So in btech, you would still have a point blank range with a machine gun when firing at a heavy armor target, but against infantry all burst fire and anti infantry weapons become area effect weapons (as far as you can detect them, ive seen reports of shooting over hills with machine guns like a mortar though that is not common practice).

End result?  If you want infantry real world ranges it works both ways, and it is safe to say any infantry you can detect will be obliterated by armor.  This can work still btw... the infantry 'unit' is only to be used in hidden deployment, as spotters, and for point blank ambushes.  Once detected, when shooting at infantry any non-flamer burst fire/anti infantry weapon can target infantry as if they were at long range despite otherwise being out of range.
Title: Re: Does Catalyst Not Know How to Handle Infantry?
Post by: RifleMech on 23 September 2021, 01:16:25
Okay so your up for an online game where I'm bringing an infantry battalion (360 troops) to support my mechs in an urban fight with all that tracking and it's going to be done in under 2 hours? And will I have cared that we did so by the end? my guess is no on both. 

And I would bring infantry of my own and plenty of anti-infantry weapons. So what's the question?


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And you'd also quickly find yourself with a dwindling amount of opponents. Doing things that deliberately extend the play time of a game with little to no real benefit will actually get you penalized in most tournaments if not ejected if it happens repetitively. This is why rules must be designed weighing Resolution time vs. Actual game effect.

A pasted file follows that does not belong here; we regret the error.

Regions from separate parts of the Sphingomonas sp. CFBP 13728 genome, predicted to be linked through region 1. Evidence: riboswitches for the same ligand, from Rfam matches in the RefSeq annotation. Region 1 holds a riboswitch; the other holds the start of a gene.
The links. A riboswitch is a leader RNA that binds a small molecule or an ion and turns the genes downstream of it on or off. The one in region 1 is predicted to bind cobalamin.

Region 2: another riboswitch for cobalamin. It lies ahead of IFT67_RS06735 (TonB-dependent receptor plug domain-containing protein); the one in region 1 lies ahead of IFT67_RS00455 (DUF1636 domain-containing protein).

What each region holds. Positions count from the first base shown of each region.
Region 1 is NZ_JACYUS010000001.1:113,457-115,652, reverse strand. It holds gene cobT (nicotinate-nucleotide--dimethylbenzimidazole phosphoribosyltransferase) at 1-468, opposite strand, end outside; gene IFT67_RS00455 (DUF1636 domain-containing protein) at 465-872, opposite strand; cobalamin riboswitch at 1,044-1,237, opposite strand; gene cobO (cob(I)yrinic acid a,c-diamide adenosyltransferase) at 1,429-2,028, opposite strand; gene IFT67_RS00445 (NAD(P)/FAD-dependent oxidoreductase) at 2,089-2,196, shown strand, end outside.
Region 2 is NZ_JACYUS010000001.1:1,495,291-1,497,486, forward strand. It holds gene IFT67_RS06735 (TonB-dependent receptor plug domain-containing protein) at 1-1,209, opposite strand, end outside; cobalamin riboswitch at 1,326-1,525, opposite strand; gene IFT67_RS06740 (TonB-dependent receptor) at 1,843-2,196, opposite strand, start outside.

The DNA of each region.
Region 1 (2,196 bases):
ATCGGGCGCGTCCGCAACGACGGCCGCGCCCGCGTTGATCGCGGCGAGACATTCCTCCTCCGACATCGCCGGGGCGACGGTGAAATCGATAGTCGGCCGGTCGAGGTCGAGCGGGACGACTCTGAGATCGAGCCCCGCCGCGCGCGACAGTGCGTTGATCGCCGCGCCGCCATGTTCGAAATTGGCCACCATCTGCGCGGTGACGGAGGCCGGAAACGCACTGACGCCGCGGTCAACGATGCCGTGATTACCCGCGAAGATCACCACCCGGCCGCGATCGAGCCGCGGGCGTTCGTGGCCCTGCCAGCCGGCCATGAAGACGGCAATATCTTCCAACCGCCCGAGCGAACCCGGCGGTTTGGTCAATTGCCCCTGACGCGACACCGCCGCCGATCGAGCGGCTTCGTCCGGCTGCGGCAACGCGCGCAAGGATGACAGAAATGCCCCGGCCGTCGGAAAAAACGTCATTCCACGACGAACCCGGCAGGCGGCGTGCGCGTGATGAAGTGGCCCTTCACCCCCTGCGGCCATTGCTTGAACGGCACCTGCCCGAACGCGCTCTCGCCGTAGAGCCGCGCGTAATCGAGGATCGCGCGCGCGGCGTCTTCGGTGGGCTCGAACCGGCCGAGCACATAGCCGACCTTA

Possibly but that would be my choice and in this case the rules give me that choice.

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Speed is the only thing that matters, everything else is irrelevant. That is because when it comes to the game the vehicle in my towed gun motorized platoon WILL have the towing capacity to tow the guns regardless of whatever it may be and will be able to be armed with whatever weapons it is armed with, because I said so.

No speed is not the only thing that matters. Game immersion and suspension of disbelief matters. If a unit breaks those things then it's a broken unit. It's even worse when rules at two different scales cannot mesh. That breaks the universe as now you have one unit that super powerful and another that's uber nerfed trying to be the same thing. It doesn't work. And because you say so, may work on your table but not mine. Nor anyone else's I know. 


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The problem is your coming at games and rules design from the opposite direction. Normal games design start with a question of "What is relevant to the game I am designing?" So for example in a squad level infantry game Fuel range of a scout car is not relevant. A car with a 250 mil range versus a car with a 600 mile range has no difference in a game with a battle taking place over 20 minutes in game on a map/table representing no more then a few acres. So since it is irrelevant to the needs of the game its irrelevant.

I have no idea where you're going with that. Who cares what the car's range is if it's out of gas? The question could be more like does it have the gas to get out of town? or Will this car protect my troops getting out of town? or What do I need to get the car running to get out of town? or Can we A-Team this car into an attack vehicle to use against the enemy and if so do we have enough time and parts to do so?


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Your coming at it from the place of "What is different between these things and how am I going to make it relevant to the game?" This creates more rules for very little practical benefit. For example, what would be the purpose of possibly creating a situation in the rules where you could outfit a towed gun motorized platoon with vehicles that couldn't tow their guns from the start,  just so you could have detailed information of the vehicle towing capacity. None.